Anyway, not that you need me to tell you this, but it’s horrible. Having your stomach pumped is horrible.

I was sky high for hours afterwards. A psychiatrist came and discussed my most intimate details with nothing for soundproofing except a plastic curtain. ‘These young people,’ stage-whispered the old lady next to me. ‘They don’t know how lucky they are.’

As I said, this was 1989. I’m not sure what it’s like these days, for an over-dosee, but back then they dumped you with everyone else in the general medical ward. You weren’t terribly popular either. You’d made extra work for the doctors and nurses. You didn’t know you were born, and what did you have to be sad about anyway? Your whole life was ahead of you.

That, of course, was the problem. That is the problem, when you’re really sick. A whole life is ahead of you. And what if it’s all as horrendous as this little bit of it?

If this was a story you’d call it far fetched, but a boy from my school was wheeled in, later that night, having taken an overdose of aspirin after a row with his girlfriend (his ears ringing tinnily because of it, which is one of the consequences). Amazingly enough, he suggested I get into bed with him. (Of all the places I’ve ever been hit on, etc etc.) I declined.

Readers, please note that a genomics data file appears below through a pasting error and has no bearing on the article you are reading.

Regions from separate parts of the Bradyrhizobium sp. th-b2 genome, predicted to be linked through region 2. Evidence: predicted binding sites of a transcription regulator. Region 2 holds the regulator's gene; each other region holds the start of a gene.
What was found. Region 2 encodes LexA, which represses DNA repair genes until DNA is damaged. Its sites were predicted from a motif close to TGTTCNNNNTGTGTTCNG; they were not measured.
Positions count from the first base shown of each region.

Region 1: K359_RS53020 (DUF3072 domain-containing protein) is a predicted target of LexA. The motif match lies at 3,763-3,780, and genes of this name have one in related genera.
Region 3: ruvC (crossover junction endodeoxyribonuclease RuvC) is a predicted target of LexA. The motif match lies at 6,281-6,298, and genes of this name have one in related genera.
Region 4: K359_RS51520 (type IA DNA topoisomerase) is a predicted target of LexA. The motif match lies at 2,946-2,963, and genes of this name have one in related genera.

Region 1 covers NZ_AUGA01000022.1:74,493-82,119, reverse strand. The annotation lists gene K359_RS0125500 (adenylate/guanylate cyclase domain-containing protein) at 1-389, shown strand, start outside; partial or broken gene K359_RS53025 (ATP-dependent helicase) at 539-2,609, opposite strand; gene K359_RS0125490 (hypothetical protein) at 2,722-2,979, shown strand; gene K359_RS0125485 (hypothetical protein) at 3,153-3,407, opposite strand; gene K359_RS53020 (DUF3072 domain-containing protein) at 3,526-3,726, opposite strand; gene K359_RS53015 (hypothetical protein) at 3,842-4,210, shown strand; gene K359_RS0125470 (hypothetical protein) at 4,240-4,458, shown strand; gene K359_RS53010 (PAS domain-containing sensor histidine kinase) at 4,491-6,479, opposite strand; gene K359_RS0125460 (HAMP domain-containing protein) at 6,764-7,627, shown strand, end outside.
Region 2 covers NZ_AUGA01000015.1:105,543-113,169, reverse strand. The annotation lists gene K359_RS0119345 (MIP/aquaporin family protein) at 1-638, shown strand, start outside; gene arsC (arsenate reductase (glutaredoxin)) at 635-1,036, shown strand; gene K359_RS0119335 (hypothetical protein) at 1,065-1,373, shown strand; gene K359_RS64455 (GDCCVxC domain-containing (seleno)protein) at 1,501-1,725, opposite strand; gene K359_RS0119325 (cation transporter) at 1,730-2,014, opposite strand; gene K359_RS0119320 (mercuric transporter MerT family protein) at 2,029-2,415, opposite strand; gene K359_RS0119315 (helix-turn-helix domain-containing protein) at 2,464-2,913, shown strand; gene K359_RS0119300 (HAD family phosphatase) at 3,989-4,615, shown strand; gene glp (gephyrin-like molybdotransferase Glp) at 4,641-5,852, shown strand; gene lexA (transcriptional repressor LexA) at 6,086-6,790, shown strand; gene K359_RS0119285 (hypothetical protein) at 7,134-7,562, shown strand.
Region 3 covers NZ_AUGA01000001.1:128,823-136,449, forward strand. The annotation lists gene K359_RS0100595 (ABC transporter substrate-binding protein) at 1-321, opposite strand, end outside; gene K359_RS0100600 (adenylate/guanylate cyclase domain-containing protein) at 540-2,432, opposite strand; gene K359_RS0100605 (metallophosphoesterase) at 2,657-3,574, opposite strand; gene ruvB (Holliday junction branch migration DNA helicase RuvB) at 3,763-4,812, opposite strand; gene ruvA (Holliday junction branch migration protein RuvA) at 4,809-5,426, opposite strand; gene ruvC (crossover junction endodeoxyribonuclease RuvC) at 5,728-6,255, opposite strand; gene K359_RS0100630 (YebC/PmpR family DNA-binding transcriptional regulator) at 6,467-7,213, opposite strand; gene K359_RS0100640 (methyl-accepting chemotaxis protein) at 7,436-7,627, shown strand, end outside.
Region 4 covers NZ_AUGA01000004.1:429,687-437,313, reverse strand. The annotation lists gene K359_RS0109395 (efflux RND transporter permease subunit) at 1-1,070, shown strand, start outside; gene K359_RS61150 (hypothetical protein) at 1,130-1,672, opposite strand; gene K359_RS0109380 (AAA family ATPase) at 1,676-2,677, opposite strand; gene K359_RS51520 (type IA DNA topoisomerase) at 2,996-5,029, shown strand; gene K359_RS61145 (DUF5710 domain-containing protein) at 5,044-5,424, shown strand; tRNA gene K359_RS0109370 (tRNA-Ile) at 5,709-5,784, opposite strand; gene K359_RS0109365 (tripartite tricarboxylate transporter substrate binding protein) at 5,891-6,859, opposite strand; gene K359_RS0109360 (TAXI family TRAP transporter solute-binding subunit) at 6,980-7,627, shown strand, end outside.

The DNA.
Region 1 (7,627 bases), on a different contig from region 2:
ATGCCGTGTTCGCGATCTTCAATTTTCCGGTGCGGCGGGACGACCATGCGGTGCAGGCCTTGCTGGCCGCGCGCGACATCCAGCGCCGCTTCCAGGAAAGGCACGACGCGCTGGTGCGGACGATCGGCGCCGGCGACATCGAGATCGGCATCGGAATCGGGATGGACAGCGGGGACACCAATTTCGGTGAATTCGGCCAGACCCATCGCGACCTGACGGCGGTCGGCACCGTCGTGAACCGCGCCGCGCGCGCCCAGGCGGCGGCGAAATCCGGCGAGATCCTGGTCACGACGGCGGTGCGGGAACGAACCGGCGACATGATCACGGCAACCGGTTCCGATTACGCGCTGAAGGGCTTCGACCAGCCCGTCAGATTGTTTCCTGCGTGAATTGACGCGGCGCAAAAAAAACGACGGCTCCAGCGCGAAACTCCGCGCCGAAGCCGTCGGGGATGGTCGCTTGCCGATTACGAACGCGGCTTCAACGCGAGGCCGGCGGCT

This whole time, although nobody told me, they still didn’t know if I’d live or I’d die. Paracetamol has that effect: once the damage is done, then it’s done.

I was lucky.

But the thing is, you see, I did wake up. I didn’t die. I was glad to wake up; I had come to my senses. It wasn’t too late, for me, and I want to say STOP if you’re thinking of ending your life. Stop and think. Stay alive for another five minutes, then five after that. There are good things ahead of you. Honestly. I promise. A porter came whistling in while I lay in that hospital bed, and he stood a vase of daffodils on my bedside table, and he didn’t say anything but he smiled at me. A whistling man, a smile, a vase of daffodils. That’s all it takes, sometimes. If this blog post can be somebody’s vase of daffodils – yours, maybe – then I’m glad I wrote it.

Stay alive, please.